Prices to Buy Gold remained volatile in Asian and London trade on Wednesday, holding within $20 per ounce of last week's finish – some 7% above Monday's two-month low – as this week's strong rally in global stock markets faded and industrial commodities also eased back.
Japanese and US government bonds were little changed as the Yen and Dollar continued to slip from last week's sudden jump, but German Bunds fell in price – nudging interest rates higher – as new inflation data showed stronger than expected consumer-price rises in five German states.
UK government bonds rose, pushing 10-year gilt yields down towards 2.5%.
UK consumer-price inflation was pegged in August at 4.5% per year.
"We view the very strong rally across both the equity and commodity markets as more of a relief rally, unlikely to be sustained," says the latest note from Standard Bank's commodity team, pointing to the difficulties facing the Eurozone's plans to expand its 'stabilization' bail-out fund.
"However, momentum [in demand to Buy Gold ] is lacking as investors adopt a seemingly cautious attitude to entering the gold market after last week's abrupt price fall."
US crude oil contracts slipped back from $85 per barrel overnight, and base metal prices also fell, leaving copper almost 14% down week-on-week.
Like gold, the Silver Price held near last week's finish, but traded in a wide range around $32 per ounce.
Since the $50 peak of Jan. 1980, daily volatility in the Silver Price has been greater in only two periods on a rolling 1-month basis – in spring 1987 and then in May this year.
Volatility in gold, on the other hand, was sharper than today in March 2009, Sept-Dec. 2008 and May-June 2006, as well as in spring 1983, autumn 1982, and early 1981.
"I doubt if [the Gold Price ] will go to $2000 an ounce in 2011," says Jim Rogers, investment author, founder in the 1970s of the highly successful Quantum Fund with George Soros, and now chairman of Rogers Holdings.
"Gold is more likely to have a correction which will last for several weeks, several months," Rogers tells the Economic Times of India in an interview.
"If it goes down some more, I would buy more gold. If silver continues to go down, I will buy more silver too. Do not sell...unless you are a short-term trader."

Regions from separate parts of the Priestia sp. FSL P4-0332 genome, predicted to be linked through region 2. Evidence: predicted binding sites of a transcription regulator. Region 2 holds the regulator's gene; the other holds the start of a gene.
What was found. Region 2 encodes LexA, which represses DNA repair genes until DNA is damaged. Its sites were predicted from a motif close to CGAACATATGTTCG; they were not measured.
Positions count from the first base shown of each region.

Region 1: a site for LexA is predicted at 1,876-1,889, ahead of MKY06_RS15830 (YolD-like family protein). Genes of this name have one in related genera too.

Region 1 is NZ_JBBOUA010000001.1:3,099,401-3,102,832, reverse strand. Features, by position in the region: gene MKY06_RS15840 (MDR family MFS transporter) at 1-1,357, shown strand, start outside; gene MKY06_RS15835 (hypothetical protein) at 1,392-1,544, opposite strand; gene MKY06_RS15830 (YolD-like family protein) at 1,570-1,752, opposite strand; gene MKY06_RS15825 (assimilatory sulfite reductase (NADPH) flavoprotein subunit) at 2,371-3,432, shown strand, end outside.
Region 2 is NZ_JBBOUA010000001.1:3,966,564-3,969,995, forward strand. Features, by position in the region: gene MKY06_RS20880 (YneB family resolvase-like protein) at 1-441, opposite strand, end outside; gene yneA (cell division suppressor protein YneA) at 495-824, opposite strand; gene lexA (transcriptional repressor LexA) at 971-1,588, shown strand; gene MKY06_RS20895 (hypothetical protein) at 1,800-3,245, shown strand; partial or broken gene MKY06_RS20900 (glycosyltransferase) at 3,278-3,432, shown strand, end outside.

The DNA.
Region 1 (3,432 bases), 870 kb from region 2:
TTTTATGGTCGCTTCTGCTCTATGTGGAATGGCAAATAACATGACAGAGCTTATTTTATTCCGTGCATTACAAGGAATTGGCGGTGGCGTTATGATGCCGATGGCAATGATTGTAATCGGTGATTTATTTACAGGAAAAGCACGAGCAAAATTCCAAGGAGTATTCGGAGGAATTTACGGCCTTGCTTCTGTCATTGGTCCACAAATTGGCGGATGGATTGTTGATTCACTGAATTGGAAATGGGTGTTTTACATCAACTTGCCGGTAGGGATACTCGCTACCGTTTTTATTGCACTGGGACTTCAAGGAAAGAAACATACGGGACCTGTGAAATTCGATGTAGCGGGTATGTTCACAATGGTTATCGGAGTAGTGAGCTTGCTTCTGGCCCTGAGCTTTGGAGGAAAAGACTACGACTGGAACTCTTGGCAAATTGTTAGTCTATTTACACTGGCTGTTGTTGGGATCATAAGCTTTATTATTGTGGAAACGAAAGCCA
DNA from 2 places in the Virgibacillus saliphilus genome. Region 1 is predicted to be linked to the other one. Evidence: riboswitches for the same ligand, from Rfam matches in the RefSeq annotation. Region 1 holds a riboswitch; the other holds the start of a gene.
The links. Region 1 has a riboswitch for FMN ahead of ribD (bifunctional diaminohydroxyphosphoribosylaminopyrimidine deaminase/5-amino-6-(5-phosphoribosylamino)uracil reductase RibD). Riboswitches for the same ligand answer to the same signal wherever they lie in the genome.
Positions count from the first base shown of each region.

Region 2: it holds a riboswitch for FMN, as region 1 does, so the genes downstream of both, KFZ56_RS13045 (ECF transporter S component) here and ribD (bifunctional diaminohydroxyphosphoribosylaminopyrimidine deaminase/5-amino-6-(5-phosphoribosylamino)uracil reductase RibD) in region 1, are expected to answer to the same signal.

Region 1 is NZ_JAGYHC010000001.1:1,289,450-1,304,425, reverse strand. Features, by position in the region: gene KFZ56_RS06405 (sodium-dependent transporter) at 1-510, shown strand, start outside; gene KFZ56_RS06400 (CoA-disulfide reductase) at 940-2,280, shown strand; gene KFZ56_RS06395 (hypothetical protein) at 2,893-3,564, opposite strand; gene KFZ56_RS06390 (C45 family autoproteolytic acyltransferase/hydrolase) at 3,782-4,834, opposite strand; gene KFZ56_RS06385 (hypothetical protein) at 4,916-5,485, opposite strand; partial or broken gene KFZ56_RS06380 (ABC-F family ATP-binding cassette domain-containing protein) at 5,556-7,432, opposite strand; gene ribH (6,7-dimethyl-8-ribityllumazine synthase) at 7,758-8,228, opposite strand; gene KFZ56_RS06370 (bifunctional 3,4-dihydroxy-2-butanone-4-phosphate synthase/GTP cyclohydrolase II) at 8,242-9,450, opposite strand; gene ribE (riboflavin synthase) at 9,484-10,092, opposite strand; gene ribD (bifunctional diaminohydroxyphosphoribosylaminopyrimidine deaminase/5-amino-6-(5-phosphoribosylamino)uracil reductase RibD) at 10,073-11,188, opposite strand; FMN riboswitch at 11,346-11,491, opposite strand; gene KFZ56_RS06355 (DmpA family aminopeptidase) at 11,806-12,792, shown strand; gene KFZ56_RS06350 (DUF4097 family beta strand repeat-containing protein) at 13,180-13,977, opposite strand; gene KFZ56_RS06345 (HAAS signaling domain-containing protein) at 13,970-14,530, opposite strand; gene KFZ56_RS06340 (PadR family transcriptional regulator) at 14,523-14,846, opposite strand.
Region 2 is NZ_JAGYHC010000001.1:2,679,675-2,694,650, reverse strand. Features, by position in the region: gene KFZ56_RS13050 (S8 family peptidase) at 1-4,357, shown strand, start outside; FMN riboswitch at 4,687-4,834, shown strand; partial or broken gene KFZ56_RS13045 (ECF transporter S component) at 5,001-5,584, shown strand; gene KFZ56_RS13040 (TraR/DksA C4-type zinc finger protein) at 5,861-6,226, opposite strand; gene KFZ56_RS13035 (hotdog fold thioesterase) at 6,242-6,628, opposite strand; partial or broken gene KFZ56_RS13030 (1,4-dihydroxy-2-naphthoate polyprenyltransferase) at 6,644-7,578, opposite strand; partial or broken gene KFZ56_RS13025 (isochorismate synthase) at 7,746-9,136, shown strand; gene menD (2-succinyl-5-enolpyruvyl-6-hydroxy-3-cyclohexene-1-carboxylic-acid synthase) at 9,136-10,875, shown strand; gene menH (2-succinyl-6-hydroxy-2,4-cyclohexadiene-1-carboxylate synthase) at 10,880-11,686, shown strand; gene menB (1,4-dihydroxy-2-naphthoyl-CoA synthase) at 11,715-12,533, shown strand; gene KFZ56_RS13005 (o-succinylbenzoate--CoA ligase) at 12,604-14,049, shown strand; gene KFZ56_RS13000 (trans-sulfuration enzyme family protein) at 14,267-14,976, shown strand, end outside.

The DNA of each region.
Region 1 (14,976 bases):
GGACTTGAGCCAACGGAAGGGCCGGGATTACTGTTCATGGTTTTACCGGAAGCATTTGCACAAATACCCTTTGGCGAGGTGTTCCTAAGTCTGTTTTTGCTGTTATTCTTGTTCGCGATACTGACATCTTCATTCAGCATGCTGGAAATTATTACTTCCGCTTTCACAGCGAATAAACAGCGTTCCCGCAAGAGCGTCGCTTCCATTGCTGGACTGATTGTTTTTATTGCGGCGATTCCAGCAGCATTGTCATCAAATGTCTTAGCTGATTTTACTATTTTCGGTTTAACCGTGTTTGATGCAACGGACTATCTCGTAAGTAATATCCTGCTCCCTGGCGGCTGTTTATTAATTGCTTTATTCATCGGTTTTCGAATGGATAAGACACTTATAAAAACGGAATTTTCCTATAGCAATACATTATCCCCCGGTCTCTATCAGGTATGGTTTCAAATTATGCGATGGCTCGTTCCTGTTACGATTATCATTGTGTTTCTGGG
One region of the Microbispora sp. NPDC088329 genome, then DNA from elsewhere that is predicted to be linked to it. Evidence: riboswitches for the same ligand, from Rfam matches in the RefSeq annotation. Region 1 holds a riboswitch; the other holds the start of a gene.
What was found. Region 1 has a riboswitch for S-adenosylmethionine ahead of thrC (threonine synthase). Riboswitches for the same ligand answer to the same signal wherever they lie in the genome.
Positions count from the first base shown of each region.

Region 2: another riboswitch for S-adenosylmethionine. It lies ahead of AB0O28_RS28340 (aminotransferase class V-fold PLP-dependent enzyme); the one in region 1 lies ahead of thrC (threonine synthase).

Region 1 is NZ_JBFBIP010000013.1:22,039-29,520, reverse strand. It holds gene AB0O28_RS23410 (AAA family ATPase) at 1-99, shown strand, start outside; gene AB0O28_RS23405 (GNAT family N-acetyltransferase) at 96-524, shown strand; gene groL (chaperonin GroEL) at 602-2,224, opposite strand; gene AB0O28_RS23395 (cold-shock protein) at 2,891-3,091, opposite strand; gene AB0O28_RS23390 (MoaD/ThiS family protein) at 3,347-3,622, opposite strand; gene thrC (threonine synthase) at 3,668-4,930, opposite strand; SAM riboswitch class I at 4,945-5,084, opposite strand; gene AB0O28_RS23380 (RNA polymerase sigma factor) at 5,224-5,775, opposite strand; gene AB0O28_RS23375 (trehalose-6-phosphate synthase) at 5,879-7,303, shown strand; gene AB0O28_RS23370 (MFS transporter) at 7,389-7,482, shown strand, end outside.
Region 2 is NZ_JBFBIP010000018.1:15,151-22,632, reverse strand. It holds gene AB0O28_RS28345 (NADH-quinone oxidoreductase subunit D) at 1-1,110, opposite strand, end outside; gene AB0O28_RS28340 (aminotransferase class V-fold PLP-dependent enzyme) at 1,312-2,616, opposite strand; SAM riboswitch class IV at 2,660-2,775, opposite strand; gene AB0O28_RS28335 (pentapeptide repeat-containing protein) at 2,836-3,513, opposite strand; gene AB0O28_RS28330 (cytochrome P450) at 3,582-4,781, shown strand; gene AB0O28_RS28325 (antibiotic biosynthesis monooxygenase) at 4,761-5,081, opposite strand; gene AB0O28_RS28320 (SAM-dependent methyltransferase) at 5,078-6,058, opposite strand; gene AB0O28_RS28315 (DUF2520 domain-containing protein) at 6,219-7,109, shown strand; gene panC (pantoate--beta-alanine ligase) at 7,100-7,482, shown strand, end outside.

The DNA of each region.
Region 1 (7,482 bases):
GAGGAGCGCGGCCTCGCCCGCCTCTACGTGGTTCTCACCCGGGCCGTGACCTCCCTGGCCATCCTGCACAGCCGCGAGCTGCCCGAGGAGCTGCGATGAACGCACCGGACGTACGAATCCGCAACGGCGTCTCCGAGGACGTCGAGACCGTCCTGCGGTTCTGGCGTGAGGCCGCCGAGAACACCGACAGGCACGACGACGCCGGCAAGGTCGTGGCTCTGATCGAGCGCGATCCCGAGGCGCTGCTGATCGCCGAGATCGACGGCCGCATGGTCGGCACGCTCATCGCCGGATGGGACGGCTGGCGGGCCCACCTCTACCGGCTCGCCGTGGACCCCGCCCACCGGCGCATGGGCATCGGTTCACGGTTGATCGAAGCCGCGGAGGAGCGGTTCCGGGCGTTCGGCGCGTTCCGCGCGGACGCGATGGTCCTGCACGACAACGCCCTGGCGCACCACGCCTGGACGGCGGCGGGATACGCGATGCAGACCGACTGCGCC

Greek government bonds meantime ticked higher on Wednesday after the government in Athens – now suffering its fourth transport strike in as many days – won approval last night for a new property tax to be collected through electricity bills and aimed at raising €1.8 billion, some 1.1% of GDP.
"I have heard so far that Greece is ready to meet the conditions" of its next €8bn rescue payment from the International Monetary Fund and its European partners, said German chancellor Merkel after the vote.
"We want a strong Greece in the Euro area and Germany is ready to offer all kinds of help that is needed."
German lawmakers will vote Thursday on allowing changes to the €440 billion Eurozone stabilization fund – changes now ratified by 9 of the 17 member states. The European Commission meanwhile formally proposed a new financial transaction tax today, aimed at raising some €57bn by charging 0.1% on all institution-to-institution trades and due to start in 2014.
The tax will "ensure that the financial sector makes a fair contribution at a time of fiscal consolidation in the member states," according to the EC.
Here in London, shares in Man Group fell nearly 20% on Wednesday morning after the hedge fund manager's latest earnings report showed investors withdrawing $3 billion over the last 3 months from the GLG funds which it acquired last year.
This is already the fourth week running that Germany's Dax stock-market index has moved by more than 6%.
"Little [gold] buying interest out of China ahead of the week-long holidays," says one Hong Kong precious metals dealer in a note, but "Selling was less intensive and the price moves less vicious," says another.
"The decline in the past two weeks has fully unwound a lot of the bullish enthusiasm [to Buy Gold] grounded in the market's anticipation of QE3 or other inflationary Fed actions," says MF Global's Tom Pawlicki.
"We saw some ETF liquidation, and liquidation of speculative positions from the West," agrees Neil Gregson at J.P.Morgan Asset Management.
"When things start to go into panic mode, you could sort of say it was this 'dash for cash' that happened post-Lehman's."
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